Massively successful multiplayer online games like League of Legends and Starcraft 2 have one thing in common: no, not ruined marriages with messy divorces, but avatars. Avatars, like those blue aliens in that ‘3D-glasses’ James Cameron movie, are character representations; they offer people the chance to jump into the shoes of someone else. Someone they want to be; somewhere they can escape to. They give people a Second Life. How can we use such avatars in an educational setting?
Here is one approach. Similar to the ‘name card’ system known the world over, students are handed a 2-sided index card in their first class of the semester. The index card is their classroom avatar; it shares interesting information, sets challenges and tracks their progress, just like a videogame avatar. Featured on the front side are: a picture, class name, current level, progress bar (attendance!), a short bio section, skills, challenges and masteries.
Picture: Artistic students may love it; others may hate it. Give students room to breathe over their pictures; it could be a simple self-portrait, a cool logo or The Blob. Creativity is rewarded in videogames so let’s start with the picture.
Class Name: Teachers in the English-teaching community are used to giving their students nicknames like Elvis, Frank and sometimes all four Beatles. A lot of teachers simply call their students by their real names. Just as in the virtual world, teachers can give students the choice to choose; if they want to use their real names, so be it, but let them be adventurous if a name like ‘Maximus Decimus Meridius’ comes up. Just call them Max.
Current level: If desired, students can be given levels to strive for. Rather than ‘level 1’, ‘level 2’ and ‘level 3’ teachers can get creative. ‘Ringo’, George’, ‘John & Paul’, perhaps.
Progress Bar: As well as keeping track on those oft-misplaced attendance sheets, teachers can help students keep on the attendance track themselves. Based on a 15-week course in the example, the progress bar can easily be modified for different course lengths.
Bio: The first class of the semester is all about breaking the ice. Why not ask students to write a short bio to share with their classmates? It could be real or imaginary, but engaging either way.
Skills: What are students good at? A videogame avatar highlights a player’s skills; students can jot down their own skills here. Playing guitar? Writing poems? Singing until the wee hours of the morning? Here’s the chance for them to express themselves.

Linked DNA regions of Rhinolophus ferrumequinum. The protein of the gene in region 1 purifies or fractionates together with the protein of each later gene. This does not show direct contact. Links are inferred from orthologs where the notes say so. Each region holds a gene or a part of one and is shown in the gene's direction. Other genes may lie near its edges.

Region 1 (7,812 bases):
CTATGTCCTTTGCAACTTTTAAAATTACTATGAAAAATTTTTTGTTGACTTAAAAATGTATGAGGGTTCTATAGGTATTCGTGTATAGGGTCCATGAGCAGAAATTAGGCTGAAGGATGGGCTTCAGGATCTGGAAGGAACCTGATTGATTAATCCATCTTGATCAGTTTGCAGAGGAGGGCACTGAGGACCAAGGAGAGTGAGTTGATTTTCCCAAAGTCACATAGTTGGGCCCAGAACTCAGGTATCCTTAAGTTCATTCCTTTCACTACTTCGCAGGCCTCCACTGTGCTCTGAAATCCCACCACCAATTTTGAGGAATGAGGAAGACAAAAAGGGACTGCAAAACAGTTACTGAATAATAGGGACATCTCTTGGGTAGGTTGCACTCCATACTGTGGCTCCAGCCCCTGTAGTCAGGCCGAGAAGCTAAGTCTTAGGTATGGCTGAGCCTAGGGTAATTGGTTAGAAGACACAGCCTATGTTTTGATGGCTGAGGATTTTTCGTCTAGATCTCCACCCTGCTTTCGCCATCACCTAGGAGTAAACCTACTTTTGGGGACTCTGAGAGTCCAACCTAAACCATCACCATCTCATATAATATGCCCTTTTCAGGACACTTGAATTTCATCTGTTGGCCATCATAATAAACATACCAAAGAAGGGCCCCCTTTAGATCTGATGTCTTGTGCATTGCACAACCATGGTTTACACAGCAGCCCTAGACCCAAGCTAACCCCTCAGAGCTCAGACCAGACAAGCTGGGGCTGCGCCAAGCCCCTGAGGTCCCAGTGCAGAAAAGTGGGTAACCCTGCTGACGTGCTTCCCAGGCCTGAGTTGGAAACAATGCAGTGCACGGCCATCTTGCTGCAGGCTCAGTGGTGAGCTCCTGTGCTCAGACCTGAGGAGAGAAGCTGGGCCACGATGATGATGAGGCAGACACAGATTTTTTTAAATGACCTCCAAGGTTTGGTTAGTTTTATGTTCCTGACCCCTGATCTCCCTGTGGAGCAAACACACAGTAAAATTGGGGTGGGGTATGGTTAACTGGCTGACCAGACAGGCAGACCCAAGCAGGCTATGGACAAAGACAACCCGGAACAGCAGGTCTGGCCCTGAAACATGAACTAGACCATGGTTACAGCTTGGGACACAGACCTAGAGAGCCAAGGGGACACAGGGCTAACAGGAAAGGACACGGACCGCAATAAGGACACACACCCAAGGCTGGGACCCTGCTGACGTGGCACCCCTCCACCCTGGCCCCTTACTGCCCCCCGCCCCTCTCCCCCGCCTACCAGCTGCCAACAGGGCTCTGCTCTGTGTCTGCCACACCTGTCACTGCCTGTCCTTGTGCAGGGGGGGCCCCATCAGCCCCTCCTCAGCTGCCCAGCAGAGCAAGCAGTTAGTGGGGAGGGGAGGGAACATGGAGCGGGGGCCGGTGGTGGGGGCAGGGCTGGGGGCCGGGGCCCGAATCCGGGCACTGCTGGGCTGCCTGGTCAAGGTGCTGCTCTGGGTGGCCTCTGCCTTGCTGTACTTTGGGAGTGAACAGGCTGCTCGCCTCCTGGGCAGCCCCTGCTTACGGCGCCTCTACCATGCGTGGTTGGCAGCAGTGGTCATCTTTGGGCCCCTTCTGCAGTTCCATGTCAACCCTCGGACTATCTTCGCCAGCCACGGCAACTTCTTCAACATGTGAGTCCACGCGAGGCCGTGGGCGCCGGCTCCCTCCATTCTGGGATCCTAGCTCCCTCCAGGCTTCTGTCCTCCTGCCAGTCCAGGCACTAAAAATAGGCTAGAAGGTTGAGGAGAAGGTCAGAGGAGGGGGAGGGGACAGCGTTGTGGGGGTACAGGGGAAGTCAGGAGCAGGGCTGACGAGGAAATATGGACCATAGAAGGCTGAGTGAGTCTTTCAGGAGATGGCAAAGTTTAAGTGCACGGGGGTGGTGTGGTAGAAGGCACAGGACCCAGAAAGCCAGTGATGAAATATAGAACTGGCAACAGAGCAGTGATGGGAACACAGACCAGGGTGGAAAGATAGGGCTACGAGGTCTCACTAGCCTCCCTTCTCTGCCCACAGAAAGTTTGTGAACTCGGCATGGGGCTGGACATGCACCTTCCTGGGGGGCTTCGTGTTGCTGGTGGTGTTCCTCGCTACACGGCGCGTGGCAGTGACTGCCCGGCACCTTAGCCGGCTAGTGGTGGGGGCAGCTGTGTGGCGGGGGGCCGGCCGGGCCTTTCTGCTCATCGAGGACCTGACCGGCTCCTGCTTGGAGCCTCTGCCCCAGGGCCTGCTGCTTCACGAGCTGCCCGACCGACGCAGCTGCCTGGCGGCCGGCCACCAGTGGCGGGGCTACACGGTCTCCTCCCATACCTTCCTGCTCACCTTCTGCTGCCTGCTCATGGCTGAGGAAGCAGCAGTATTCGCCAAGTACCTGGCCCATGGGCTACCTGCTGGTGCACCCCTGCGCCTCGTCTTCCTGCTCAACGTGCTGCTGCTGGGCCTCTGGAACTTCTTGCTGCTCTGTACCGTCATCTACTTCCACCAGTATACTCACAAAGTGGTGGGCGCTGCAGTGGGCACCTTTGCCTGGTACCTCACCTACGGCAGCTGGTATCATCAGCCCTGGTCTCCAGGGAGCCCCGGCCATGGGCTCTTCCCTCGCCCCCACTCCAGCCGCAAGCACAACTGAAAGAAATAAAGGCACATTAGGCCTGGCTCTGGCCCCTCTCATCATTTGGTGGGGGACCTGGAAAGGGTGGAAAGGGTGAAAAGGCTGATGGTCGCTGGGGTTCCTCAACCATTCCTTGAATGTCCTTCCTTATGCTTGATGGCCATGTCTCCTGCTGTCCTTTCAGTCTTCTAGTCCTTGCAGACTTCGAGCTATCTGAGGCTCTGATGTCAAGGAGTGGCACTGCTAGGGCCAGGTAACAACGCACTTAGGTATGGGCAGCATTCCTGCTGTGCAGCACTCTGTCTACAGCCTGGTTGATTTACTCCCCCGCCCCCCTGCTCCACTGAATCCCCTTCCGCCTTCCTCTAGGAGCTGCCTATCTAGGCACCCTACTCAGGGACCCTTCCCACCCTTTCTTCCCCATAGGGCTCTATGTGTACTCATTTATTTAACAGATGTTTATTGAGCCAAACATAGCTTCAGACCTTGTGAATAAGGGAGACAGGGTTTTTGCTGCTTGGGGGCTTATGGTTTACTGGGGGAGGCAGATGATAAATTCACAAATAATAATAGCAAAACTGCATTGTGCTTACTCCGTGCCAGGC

Challenges: One important question to ask students at the beginning of a semester is, ‘what do you want to learn in this class?’ Teachers can use a classroom avatar to record a student’s goals for the semester. Sensible goals; not the invention of an invisibility cloak.
Masteries: Has a student attended 10 classes in a row without bursting into song about a late bus driver? Did students ignore those constant cell phone vibrations in their pockets and somehow manage to stay awake for the whole class period? How about homework; was it handed in on-time every time? Did a student jump fully into all group activities with the majestic abandon of an Austrian skydiver? If so, a teacher can reward those students with a ‘completed mastery’.
There’s two sides to every good story and that’s probably also true of a good classroom avatar. On the reverse side are: homework results, participation results, a field report (progress update), team history and an overview (final report).
Homework Win/Losses: Sliced into 15 separate slices (or number of homework assignments) for a 15-week class, students can color in a slice for a completed part of their homework pie. At the end of the semester the count can be totaled into wins and losses. Some you win, some you lose; students can hopefully win all of their homework battles with a visual incentive.
Participation Win/Losses: Some educational institutions have ‘participation’ as a required component of a student’s grade. If they sleep in every class they won’t be getting many slices of this pie. Even if a teacher’s place of teaching does not necessitate participation scores, it may offer students some incentive to fill up that pie chart.
Field Report: A short sentence on a tri-weekly basis to sum up the student’s progress. ‘Good job!’ may be enough, but a ‘Good job! Impressive homework’ would provide extra gravy and a sauce sense of achievement.
Team History: It is easy for teachers to lose track of which students have been paired or grouped before in previous classes. Watch that problem disappear now that students write down their ‘pair’ and ‘group’ history. Make it a part of the ‘Cooperation King’ mastery and students will want new people to work with as they chase that most elusive of classroom masteries.
Overview: A final report, or summary, of the student’s semester. It should be positive to build their confidence for the next semester (or final exam!). Like any well-constructed sandwich, pack it with lots of positive ingredients (feedback) to mask the taste of the stuff no one likes (criticism).